by Dr. Thaddeus Williams
The first commandment, to have no gods before God, is where any authentically Christian vision of justice must start. When we worship idols instead of God, slavery happens, murder happens, rape happens, child abuse happens, theft happens. Devalue to Original and it's easier to treat the images like garbage.
That is what is so profound about Paul’s take on injustice in Romans 1. He does not merely note that humanity is “full of envy, murder, strife, deceit, [and] maliciousness,” then blame all of that injustice on society and dream up a utopian political solution the way Marx and Engels did. Paul does not look at the bad fruit on the human tree then suggest replanting it in the different soil of some new political ideology. Paul knows that the human tree is so hopelessly sick down to its roots that whatever soil you plant us in, toxic fruit will form. No amount of political revolution, social engineering, or economic policy-tweaking will stop envy, strife, deceit, and maliciousness from sprouting out of our diseased hearts. Why were all the utopianisms of the modern era doomed to fail? Because the evil did not originate in politics, society, or the economy. It is no doubt EXPRESSED there, but evil ORIGINATES in human hearts that “exchanged the glory of the immortal God for images resembling mortal man and birds and animals and creeping things” and gold and power and sex.
This, then, is how Paul adds depth to our picture of injustice. Look deep enough underneath any horizontal human-against-human injustice and you will always find a vertical human-against God injustice, a failure to worship God as God, a refusal to give the Creator what the Creator is due. All injustice, we might say, is a violation of the first commandment.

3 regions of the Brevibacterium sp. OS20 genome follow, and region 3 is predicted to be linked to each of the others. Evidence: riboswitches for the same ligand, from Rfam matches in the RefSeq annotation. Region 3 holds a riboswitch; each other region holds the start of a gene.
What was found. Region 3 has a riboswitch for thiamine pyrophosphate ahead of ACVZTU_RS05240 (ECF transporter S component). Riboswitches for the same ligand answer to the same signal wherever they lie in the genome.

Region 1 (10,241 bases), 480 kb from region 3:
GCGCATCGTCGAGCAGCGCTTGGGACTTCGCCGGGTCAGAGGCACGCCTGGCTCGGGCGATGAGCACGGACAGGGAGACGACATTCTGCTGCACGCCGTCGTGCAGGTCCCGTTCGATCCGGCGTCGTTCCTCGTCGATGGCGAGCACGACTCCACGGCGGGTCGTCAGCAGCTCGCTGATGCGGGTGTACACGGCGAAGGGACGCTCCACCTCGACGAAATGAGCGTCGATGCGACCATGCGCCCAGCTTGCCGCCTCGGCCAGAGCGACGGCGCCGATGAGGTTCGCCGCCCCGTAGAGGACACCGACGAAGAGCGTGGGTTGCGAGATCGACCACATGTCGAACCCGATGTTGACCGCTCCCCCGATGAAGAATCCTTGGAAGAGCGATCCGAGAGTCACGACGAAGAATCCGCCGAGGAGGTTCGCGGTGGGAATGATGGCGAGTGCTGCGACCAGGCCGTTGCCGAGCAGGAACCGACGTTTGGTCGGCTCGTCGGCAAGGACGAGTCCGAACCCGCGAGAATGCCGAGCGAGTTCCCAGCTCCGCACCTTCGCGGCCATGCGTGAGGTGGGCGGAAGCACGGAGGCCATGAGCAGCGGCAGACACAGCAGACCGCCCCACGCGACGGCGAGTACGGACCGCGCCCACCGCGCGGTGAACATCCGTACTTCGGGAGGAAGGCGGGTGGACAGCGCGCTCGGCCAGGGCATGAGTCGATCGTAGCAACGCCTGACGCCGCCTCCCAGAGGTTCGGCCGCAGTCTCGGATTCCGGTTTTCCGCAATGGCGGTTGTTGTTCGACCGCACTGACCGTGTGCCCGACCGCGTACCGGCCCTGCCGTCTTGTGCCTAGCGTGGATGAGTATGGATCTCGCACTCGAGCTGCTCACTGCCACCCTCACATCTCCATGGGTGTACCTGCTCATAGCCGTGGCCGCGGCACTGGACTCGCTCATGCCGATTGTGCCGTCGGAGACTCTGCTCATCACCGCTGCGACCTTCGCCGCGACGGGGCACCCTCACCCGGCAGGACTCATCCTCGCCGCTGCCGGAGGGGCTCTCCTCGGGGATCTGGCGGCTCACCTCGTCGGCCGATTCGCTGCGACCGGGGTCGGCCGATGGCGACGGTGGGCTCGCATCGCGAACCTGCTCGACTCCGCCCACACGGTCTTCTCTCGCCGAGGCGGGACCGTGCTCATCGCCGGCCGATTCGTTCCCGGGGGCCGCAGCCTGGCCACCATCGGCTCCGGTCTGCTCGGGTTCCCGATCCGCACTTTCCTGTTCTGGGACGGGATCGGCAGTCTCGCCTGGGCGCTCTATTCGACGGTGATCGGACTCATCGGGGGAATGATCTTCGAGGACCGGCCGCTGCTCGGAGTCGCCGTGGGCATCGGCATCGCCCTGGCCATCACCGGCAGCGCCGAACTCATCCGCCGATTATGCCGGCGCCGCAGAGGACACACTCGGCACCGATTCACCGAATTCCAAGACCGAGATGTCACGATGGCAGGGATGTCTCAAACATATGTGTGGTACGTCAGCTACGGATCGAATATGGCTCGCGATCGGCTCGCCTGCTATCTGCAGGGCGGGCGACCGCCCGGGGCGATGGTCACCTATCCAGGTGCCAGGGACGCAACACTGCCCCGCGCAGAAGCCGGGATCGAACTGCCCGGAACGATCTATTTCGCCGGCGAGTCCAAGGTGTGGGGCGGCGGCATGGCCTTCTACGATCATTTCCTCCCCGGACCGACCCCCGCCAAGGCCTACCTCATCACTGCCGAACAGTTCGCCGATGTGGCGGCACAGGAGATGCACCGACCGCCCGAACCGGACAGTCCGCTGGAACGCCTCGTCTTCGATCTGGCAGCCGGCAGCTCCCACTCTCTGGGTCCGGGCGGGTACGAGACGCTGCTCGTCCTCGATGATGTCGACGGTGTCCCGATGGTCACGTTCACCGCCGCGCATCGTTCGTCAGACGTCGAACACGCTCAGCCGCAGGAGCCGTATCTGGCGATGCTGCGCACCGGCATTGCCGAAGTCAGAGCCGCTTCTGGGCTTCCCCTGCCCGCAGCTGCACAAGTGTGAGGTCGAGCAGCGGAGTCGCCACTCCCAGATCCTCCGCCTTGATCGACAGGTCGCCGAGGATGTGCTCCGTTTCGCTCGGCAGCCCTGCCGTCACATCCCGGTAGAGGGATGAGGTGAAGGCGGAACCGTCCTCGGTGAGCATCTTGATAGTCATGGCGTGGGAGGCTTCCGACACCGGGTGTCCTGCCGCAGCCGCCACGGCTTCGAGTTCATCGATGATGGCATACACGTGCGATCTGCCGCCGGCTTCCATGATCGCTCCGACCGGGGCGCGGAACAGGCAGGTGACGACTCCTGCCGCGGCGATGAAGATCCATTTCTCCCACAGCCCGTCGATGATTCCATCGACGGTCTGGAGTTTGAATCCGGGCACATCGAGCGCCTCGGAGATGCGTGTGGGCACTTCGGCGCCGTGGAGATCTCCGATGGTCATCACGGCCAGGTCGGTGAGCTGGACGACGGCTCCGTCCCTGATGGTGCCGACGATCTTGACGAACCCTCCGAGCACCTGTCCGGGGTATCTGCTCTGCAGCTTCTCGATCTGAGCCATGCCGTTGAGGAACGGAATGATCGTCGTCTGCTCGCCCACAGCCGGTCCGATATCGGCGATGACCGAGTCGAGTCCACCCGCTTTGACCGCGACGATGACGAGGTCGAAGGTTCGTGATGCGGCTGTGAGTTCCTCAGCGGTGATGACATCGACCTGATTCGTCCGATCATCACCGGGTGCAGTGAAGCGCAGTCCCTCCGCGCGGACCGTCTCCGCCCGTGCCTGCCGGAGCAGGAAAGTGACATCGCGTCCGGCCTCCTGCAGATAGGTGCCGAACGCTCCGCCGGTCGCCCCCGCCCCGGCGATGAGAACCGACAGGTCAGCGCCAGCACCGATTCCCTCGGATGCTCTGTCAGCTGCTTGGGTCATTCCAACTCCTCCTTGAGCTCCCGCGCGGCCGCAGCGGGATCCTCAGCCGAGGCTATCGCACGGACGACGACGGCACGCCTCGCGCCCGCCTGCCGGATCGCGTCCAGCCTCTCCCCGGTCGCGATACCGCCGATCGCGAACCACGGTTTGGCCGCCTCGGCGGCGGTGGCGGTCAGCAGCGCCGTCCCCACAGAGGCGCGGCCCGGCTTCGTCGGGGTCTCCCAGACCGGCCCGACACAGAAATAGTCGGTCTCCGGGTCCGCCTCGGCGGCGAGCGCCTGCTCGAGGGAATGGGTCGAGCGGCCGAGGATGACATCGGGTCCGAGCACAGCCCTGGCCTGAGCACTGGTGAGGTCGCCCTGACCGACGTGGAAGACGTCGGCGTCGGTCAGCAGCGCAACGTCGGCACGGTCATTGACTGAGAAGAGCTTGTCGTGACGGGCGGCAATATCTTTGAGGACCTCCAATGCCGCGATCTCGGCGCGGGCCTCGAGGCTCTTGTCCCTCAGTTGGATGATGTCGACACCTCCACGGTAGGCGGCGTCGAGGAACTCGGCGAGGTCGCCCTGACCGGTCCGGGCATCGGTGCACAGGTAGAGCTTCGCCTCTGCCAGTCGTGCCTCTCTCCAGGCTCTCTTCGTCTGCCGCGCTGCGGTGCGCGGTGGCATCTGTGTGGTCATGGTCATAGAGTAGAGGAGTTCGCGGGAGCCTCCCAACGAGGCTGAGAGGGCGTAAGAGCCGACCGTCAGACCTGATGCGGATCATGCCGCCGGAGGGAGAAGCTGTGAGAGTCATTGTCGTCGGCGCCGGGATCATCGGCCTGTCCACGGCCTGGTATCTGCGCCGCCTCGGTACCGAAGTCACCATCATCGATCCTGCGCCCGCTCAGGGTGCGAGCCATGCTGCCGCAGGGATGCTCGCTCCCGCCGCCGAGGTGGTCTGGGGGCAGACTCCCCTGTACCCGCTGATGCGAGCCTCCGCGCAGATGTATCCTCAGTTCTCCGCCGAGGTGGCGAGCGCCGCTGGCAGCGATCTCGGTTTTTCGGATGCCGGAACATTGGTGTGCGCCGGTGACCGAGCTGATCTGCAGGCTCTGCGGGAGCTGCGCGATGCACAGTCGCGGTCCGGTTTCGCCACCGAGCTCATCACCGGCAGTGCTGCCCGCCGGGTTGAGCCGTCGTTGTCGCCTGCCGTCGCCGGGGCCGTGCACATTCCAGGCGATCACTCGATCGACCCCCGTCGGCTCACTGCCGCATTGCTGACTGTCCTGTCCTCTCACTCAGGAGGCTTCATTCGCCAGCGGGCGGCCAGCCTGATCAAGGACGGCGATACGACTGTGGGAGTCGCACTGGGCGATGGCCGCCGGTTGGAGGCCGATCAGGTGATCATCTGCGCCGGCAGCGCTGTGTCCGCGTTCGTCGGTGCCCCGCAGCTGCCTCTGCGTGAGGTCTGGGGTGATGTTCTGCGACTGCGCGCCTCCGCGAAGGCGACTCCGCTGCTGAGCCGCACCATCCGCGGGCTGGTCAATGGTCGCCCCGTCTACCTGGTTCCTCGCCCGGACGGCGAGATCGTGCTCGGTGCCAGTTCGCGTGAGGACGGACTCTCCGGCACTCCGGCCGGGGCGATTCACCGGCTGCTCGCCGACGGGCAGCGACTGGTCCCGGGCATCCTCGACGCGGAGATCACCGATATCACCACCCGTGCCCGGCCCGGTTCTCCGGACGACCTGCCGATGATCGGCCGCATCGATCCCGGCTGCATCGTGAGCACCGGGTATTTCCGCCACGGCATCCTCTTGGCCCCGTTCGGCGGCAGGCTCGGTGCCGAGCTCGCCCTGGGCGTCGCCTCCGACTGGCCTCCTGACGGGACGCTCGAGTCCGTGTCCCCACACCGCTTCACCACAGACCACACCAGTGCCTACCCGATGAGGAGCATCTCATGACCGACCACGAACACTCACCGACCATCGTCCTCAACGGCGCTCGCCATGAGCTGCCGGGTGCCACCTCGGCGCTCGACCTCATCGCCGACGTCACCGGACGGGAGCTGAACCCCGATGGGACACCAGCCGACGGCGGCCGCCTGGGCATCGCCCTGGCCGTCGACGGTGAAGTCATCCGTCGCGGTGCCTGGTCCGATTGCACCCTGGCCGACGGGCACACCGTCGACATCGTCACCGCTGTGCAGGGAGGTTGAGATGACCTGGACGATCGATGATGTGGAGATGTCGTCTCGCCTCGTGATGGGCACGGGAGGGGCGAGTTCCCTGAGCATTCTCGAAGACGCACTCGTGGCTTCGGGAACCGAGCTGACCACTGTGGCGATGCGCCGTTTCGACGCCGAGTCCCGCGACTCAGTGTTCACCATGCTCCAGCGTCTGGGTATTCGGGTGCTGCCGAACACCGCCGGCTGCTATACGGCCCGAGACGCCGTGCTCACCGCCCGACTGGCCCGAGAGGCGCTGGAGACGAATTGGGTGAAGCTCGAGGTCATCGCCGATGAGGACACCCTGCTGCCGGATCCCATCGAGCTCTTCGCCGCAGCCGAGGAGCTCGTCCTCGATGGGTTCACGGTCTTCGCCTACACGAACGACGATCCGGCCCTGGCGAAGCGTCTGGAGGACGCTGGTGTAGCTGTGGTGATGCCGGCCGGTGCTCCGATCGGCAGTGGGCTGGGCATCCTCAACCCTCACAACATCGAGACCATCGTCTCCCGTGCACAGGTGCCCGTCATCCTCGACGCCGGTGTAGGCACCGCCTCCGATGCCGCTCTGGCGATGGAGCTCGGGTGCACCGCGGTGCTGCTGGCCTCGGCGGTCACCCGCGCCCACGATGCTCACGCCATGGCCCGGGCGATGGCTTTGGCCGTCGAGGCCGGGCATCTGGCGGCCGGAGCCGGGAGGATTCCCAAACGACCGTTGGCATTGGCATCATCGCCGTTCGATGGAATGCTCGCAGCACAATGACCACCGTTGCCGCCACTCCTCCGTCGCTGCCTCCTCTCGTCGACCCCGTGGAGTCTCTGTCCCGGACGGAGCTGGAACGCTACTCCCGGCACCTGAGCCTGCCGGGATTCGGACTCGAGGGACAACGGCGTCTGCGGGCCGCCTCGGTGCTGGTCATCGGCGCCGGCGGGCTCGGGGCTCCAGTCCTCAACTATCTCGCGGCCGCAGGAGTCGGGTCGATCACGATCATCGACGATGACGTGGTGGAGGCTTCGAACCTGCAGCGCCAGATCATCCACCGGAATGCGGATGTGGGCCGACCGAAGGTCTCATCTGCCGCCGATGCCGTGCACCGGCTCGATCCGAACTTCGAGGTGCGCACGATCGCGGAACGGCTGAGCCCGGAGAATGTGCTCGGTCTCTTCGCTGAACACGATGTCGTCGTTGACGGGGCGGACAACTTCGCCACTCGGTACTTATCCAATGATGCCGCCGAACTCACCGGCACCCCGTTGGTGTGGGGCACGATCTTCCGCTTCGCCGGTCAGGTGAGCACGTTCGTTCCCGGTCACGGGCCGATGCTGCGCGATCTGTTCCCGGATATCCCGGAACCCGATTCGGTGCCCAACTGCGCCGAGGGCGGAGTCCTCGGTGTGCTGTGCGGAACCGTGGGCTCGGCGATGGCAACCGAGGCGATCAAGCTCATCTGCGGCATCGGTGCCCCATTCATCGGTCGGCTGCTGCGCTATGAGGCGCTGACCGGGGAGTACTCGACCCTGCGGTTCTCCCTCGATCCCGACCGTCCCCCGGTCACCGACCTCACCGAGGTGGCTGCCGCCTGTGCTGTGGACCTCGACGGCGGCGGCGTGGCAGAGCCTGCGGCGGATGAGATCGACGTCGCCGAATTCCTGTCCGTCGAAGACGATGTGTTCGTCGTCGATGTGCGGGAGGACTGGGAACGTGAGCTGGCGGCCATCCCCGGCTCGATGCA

Consider white supremacy. The belief that white-skinned humans are superior to other humans can and has led to many non-white humans not receiving what they are due. That is an injustice we must work to make a permanent thing of the past. But there is a transcendent dimension to the injustice of white supremacy, something almost no one is talking about that keeps us from chopping at the roots of racism. It makes race, not God, supreme. It worships and serves created things rather than the Creator. Racism, therefore, is not merely horizontally unjust—depriving other creatures what they are due; it is also vertically unjust—failing to give the Creator his due by making race an ultimate object of devotion. Why is racism so evil? If we leave God out of our answer to that question we will fail to grasp the true diabolical depths of racism and find ourselves swatting at chimeras of the real problem.
Dr. Thaddeus Williams serves as Associate Professor of Systematic Theology at Biola University and the author of REFLECT: Becoming Yourself by Mirroring the Greatest Person in History The above post is an excerpt from his book “21 Questions Christians Should Ask About Social Justice” (forthcoming 2019).